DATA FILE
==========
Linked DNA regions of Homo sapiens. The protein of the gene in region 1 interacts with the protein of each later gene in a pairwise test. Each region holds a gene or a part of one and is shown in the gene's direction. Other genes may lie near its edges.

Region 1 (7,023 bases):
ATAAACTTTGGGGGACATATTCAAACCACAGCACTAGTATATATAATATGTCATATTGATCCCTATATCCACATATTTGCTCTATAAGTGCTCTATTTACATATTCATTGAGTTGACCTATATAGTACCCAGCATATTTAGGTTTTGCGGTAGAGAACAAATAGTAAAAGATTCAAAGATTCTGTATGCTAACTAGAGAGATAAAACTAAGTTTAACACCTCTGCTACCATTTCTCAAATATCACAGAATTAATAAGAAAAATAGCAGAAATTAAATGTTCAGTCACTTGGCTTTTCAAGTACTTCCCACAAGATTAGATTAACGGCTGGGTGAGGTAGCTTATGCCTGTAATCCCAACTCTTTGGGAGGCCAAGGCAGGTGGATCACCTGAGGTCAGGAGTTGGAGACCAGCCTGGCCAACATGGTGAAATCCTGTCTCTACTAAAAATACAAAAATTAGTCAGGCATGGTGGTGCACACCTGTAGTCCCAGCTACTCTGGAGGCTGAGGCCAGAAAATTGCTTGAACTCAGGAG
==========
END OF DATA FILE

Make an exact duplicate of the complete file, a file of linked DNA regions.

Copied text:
Linked DNA regions of Homo sapiens. The protein of the gene in region 1 interacts with the protein of each later gene in a pairwise test. Each region holds a gene or a part of one and is shown in the gene's direction. Other genes may lie near its edges.

Region 1 (7,023 bases):
ATAAACTTTGGGGGACATATTCAAACCACAGCACTAGTATATATAATATGTCATATTGATCCCTATATCCACATATTTGCTCTATAAGTGCTCTATTTACATATTCATTGAGTTGACCTATATAGTACCCAGCATATTTAGGTTTTGCGGTAGAGAACAAATAGTAAAAGATTCAAAGATTCTGTATGCTAACTAGAGAGATAAAACTAAGTTTAACACCTCTGCTACCATTTCTCAAATATCACAGAATTAATAAGAAAAATAGCAGAAATTAAATGTTCAGTCACTTGGCTTTTCAAGTACTTCCCACAAGATTAGATTAACGGCTGGGTGAGGTAGCTTATGCCTGTAATCCCAACTCTTTGGGAGGCCAAGGCAGGTGGATCACCTGAGGTCAGGAGTTGGAGACCAGCCTGGCCAACATGGTGAAATCCTGTCTCTACTAAAAATACAAAAATTAGTCAGGCATGGTGGTGCACACCTGTAGTCCCAGCTACTCTGGAGGCTGAGGCCAGAAAATTGCTTGAACTCAGGAG